Linda Tripp: who was the civil servant involved in Monica Lewinsky and Bill Clinton scandal - what did she do?

The Pentagon employee is played by Sarah Paulson in Impeachment: American Crime Story

The third season of American Crime Story, focusing on the Monica Lewinsky and Bill Clinton scandal, is well underway with three out of 10 episodes already aired.

With viewers tuning in each week for the drama, some have been confused as to who Pentagon employee Linda Tripp is - and what the significance her role was in the Lewinsky and Clinton scandal, and the former President’s subsequent impeachment.

Sign up to our NationalWorld Today newsletter

The i newsletter cut through the noise

Without her involvement, the scandal may never have broken.

This is everything you need to know.

Who was Linda Tripp?

Linda Tripp (née Carotenuto), born 24 November 1949, was an American civil servant who played a key role in the Clinton and Lewinsky scandal of 1998.

Tripp was the daughter of Albert, who was a high school maths and science teacher, and Inge, a German woman whom her father met whilst he was a soldier stationed in Germany.

Linda Tripp talks to reporters outside of the Federal Courthouse 29 July in Washington, DC, following her eighth day of testimony before the grand jury investigating the Monica Lewinsky affair (Photo: WILLIAM PHILPOTT/AFP via Getty Images)

Tripp attended Hanover Park High School in New Jersey and then went on to work as a secretary in Army Intelligence at Fort Meade, in Maryland.

She met her husband, military officer Bruce Tripp, and the two married in 1971. She had a son and daughter with him before they divorced in 1990.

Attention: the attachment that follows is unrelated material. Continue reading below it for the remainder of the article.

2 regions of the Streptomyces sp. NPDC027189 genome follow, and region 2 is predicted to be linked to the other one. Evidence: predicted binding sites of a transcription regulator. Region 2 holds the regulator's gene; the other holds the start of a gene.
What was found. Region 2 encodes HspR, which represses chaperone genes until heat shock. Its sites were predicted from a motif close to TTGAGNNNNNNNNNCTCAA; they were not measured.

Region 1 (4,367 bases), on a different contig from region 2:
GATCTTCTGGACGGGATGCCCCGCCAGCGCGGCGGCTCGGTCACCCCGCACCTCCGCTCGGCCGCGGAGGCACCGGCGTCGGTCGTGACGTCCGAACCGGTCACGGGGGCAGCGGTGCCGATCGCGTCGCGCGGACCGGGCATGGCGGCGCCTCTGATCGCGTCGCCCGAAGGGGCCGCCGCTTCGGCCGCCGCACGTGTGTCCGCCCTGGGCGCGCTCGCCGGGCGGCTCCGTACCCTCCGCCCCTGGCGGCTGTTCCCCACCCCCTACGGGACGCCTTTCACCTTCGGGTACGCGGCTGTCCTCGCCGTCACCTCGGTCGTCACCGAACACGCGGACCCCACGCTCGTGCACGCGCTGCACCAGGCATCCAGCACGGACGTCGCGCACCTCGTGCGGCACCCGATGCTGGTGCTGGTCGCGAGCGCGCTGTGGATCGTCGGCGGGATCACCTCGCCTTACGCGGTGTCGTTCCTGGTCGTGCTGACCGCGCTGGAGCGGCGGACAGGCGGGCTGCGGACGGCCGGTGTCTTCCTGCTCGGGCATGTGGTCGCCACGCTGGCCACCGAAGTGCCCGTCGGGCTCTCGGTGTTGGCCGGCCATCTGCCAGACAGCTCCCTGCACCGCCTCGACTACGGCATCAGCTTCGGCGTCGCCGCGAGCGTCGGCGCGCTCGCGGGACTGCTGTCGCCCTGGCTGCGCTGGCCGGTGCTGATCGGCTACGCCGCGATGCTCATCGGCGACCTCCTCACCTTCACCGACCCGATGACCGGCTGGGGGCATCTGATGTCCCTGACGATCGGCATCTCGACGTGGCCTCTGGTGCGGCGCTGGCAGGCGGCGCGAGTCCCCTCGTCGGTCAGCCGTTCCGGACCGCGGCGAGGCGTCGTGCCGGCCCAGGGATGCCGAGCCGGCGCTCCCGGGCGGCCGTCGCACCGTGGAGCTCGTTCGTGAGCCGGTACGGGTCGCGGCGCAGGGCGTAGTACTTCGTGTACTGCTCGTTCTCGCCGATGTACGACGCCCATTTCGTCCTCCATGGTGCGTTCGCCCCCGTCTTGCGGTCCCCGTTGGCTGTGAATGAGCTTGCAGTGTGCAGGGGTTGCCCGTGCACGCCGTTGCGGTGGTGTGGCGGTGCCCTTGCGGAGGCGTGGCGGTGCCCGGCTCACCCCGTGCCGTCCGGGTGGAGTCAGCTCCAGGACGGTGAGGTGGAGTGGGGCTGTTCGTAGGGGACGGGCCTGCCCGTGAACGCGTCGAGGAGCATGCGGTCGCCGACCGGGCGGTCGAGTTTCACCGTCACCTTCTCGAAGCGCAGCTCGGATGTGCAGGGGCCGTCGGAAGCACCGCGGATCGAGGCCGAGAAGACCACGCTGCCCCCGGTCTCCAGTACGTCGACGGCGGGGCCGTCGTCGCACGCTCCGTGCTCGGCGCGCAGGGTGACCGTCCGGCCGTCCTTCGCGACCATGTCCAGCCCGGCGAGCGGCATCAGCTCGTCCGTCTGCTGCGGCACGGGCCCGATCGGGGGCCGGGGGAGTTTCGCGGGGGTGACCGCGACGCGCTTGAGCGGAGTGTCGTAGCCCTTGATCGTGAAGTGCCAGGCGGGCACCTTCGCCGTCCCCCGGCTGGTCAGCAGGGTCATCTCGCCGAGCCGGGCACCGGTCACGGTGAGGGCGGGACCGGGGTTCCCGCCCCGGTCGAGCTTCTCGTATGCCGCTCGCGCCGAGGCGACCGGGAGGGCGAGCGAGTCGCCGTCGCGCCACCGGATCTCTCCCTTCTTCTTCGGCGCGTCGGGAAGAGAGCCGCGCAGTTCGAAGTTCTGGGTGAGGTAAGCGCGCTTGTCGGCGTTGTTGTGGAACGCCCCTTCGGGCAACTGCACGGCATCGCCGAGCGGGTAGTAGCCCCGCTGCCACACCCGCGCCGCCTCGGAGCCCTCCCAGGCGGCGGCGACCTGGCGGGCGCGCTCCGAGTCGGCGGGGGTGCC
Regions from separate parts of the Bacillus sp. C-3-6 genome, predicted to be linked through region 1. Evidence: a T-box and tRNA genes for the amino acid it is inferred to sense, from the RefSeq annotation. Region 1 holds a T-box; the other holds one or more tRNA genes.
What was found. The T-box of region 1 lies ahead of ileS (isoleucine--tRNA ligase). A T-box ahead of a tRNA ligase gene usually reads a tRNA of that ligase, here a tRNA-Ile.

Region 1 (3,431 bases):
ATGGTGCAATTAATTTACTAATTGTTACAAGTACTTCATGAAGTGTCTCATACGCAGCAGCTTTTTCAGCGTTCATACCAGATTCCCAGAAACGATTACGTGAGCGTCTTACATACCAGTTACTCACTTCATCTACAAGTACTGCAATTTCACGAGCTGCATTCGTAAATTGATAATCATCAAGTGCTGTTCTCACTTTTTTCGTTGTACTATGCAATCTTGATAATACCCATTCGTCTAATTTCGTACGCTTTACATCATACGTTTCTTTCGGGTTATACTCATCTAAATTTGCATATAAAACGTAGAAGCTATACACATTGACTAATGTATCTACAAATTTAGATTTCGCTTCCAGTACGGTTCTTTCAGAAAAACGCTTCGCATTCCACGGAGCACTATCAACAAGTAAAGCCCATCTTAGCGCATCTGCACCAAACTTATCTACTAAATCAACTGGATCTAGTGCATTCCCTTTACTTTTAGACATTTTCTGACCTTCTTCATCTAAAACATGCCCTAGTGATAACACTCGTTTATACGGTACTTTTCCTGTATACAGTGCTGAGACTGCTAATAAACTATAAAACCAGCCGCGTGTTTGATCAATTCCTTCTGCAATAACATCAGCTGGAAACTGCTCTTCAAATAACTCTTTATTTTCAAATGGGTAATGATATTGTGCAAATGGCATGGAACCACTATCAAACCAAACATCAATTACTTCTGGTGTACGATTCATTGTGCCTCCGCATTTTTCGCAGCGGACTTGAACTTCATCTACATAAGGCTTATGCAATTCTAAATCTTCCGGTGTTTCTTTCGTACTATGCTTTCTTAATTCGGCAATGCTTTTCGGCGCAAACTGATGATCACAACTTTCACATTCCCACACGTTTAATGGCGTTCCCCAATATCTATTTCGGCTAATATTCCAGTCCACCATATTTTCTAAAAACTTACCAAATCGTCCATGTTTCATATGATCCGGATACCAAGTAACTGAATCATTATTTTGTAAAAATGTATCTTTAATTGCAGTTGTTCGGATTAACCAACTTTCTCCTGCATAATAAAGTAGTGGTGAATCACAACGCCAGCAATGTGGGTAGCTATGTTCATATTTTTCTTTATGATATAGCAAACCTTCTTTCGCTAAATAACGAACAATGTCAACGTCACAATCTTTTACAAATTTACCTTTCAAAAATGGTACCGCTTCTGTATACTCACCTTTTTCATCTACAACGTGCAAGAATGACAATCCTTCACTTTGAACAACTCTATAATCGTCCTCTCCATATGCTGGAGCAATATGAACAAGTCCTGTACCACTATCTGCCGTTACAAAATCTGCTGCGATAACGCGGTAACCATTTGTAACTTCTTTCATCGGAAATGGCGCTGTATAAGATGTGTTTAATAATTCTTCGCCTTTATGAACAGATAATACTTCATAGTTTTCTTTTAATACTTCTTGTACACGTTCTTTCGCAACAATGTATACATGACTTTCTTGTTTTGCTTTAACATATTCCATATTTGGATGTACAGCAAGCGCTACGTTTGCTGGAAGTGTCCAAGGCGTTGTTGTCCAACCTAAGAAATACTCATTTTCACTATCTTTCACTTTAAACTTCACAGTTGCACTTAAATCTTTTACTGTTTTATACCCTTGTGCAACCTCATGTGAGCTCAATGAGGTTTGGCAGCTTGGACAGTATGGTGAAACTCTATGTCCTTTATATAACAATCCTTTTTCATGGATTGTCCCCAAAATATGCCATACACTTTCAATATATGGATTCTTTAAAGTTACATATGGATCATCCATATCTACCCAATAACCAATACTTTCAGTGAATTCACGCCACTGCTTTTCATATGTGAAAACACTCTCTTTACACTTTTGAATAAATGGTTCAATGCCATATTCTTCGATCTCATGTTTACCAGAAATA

Tripp was already working as a White House secretary when Bill Clinton became President in 1993, and in the summer of 1994 she was transferred into a job in the public affairs office in the Pentagon.

In 2004, Tripp remarried Dieter Rausch, a German architect, and together they lived in Middleburg, Virginia.

How was she involved in the Clinton-Lewinsky scandal?

Tripp played a prominent role in the events running up to Clinton’s impeachment in 1998, as she was the whistleblower responsible for exposing the President’s affair with White House intern Lewinsky.

It was tapes secretly recorded by Tripp during phone conversations which were key to Independent Counsel Ken Starr’s investigation, and his subsequent report, which was delivered to Congress in September of 1998.

Tripp had befriended Lewinsky when she too was transferred to the Pentagon in 1996, and the pair became close despite their 24 year age gap, with Lewinsky 23 years old at the time.

Lewinsky revealed to Tripp that she was involved with Clinton, something that she mentions in the 2018 documentary The Clinton Affair.

In the film, Lewinsky explains that Clinton would swing between showering her with affection and compliments, and then go the other way randomly, ignoring her for weeks on end.

She said: “I felt so deflated, and so desperate. Those were the conditions, along with some other things, that led me to confiding in Linda Tripp.”

Tripp contacted literary agent Lucianne Goldberg with the intention of selling a book on the subject, and Goldberg suggested that she tape her conversations with Lewinsky.

Linda Tripp (R) waits to make a statement to reporters beside her daughter Allison (L) and son Ryan (C) in front of the Federal Courthouse 29 July in Washington, DC, after her eighth and final day of testimony before a federal grand jury (Photo: WILLIAM PHILPOTT/AFP via Getty Images)

By the beginning of 1998, she had amassed over 20 hours of secretly recorded conversations with Lewinsky which detailed her affair with Clinton.

In exchange for immunity against prosecution, Tripp turned the tapes over to Independent Counsel Ken Starr.

She also told Starr about the infamous blue dress that Lewinsky owned that was stained with Clinton’s semen. When Lewinsky told Tripp that she was going to get the dress dry cleaned, Tripp convinced her not to.

Through the use of the tapes, details of Clinton’s and Lewinsky’s relationship was revealed, which eventually led investigators to find that not only had Clinton taken part in the inappropriate relationship, but also that he had perjured himself by lying about the nature of their relationship.